Liam shines a spotlight on lightship servicemen

By Esther Hayden

Published 11/03/2016 | 00:00

Brian Matthews, MC; Liam Clarke; and Liam Gaul, who launched the book.
Brian Matthews, MC; Liam Clarke; and Liam Gaul, who launched the book.
Liam Clarke with daughters Catherine Spencer and Sinead Clarke.

There was a great turnout at a recent book launch at Wexford Book Centre.

The book by author and historian Dr Liam Clarke, a native of Wexford town, details the history of the lightship service and is called Light in the Darkness.

The speakers on the night were introduced by the president of Wexford Historical Society, Brian Matthews and included author and historian, Liam Gaul, who officially launched the book.

Liam outlined the lifestyle of the lightship men as they served their on board stay of six weeks with two weeks on shore. During his time on-board ship the lightship man had to do his own cooking, washing, mending and take his turn on watch, which was the main part of his duty.

Many Wexford men, most of them former 'deep sea' sailors, were employed in the service and were affectionately referred to as the 'Wexford Navy'. The numbers in each crew varied from five to seven men on each ship. Alas, this lightship service is no more with such vessels as the 'Barrels'; Lucifer; 'Blackwater' and the 'Coningbeg' long gone to be replaced by un-manned buoys and lighthouses.

Liam Gaul listed some family names of Wexford men who served such as -Higginbotham; Morris; Cullen; McCleane; Lawlor; O'Leary; O'Brien; Delaney; Roche; Butler; Gaddren and so many other brave sea men.

The author, Dr. Liam Clarke, spoke of his years of research collecting stories, memorabilia, photographs and interviews with former lightship men including his father, Arthur Clarke, who served over 30 years in the service. He said he was delighted to have his book launch in Wexford, a maritime port where so many sailors set out 'under sail' for far flung foreign destinations around the globe.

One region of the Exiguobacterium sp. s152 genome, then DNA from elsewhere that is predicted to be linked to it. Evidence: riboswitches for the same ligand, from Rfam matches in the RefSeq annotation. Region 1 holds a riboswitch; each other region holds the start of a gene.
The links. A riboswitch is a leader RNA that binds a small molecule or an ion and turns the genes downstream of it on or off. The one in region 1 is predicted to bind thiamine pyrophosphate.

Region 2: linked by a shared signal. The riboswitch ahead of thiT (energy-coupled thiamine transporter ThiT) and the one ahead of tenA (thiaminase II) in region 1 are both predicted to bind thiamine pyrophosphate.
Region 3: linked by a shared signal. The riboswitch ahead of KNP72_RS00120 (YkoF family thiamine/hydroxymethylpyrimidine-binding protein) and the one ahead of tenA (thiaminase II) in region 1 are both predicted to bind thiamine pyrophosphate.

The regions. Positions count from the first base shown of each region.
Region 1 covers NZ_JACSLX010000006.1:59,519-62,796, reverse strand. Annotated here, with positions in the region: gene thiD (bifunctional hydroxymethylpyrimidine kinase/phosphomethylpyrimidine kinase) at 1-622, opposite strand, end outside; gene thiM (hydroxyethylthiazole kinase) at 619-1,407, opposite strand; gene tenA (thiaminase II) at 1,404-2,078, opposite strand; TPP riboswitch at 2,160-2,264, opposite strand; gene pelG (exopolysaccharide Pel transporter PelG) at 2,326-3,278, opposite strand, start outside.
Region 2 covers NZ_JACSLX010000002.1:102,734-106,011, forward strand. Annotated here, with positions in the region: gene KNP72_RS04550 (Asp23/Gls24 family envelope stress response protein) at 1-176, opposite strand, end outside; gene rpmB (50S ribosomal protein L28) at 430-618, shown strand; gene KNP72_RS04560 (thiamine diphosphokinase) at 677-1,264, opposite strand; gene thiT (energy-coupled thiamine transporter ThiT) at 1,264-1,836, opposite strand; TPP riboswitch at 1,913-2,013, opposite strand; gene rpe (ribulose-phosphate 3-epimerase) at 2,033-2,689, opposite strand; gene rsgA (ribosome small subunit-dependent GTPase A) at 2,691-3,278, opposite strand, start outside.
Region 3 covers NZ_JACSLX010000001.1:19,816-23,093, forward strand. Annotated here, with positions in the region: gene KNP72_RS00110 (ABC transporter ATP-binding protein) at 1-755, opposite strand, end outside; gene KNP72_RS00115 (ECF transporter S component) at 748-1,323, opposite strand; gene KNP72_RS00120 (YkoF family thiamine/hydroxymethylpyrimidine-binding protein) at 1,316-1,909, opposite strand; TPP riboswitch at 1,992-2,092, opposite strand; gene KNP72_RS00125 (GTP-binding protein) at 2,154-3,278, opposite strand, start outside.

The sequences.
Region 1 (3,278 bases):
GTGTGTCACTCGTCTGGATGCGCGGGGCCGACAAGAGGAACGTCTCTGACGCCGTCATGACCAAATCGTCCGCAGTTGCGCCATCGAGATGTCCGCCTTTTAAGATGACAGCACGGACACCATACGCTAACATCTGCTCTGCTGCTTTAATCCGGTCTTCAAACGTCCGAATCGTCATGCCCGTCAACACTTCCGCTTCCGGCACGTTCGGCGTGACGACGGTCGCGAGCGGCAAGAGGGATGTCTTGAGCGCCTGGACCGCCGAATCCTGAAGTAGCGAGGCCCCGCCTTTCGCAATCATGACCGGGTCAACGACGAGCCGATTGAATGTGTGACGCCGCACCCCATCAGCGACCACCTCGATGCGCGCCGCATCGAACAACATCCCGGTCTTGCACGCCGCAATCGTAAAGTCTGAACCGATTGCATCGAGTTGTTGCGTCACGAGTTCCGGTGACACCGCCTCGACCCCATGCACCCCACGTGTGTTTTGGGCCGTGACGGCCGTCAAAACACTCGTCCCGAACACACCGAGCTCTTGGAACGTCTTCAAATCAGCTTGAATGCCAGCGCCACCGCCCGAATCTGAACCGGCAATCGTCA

Dr. Clarke hoped his readers would gain great satisfaction from his book and that it would preserve for posterity the lives and service of so many heroic lightship men who were the keepers of the shining light that guided ships through dangerous hidden reefs and sand bars ensuring a safe passage from the fury of the unpredictable sea.

He thanked all those who made his trip to Wexford for such a memorable occasion.

All of Dr. Clarke's massive research work has culminated in his 160 page book copiously illustrated with wonderful black and white photographs throughout the book's 15 chapters. This book is a first in recording the history of a service whose motto was - In Salutem Omnium translating as - For the Safety of All.

The launch was attended by a capacity audience with many lifeboat men and women present. Two eminent sea captains, Michael Murphy and Michael Doyle were among the attendance. The official part of the evening was brought to a conclusion by Master of Ceremonies, Brian Matthews. Many maritime tales were recounted during the rest of a most enjoyable evening. Dr. Liam Clarke is donating all royalties from Light in the Darkness to the RNLI.

Wexford People

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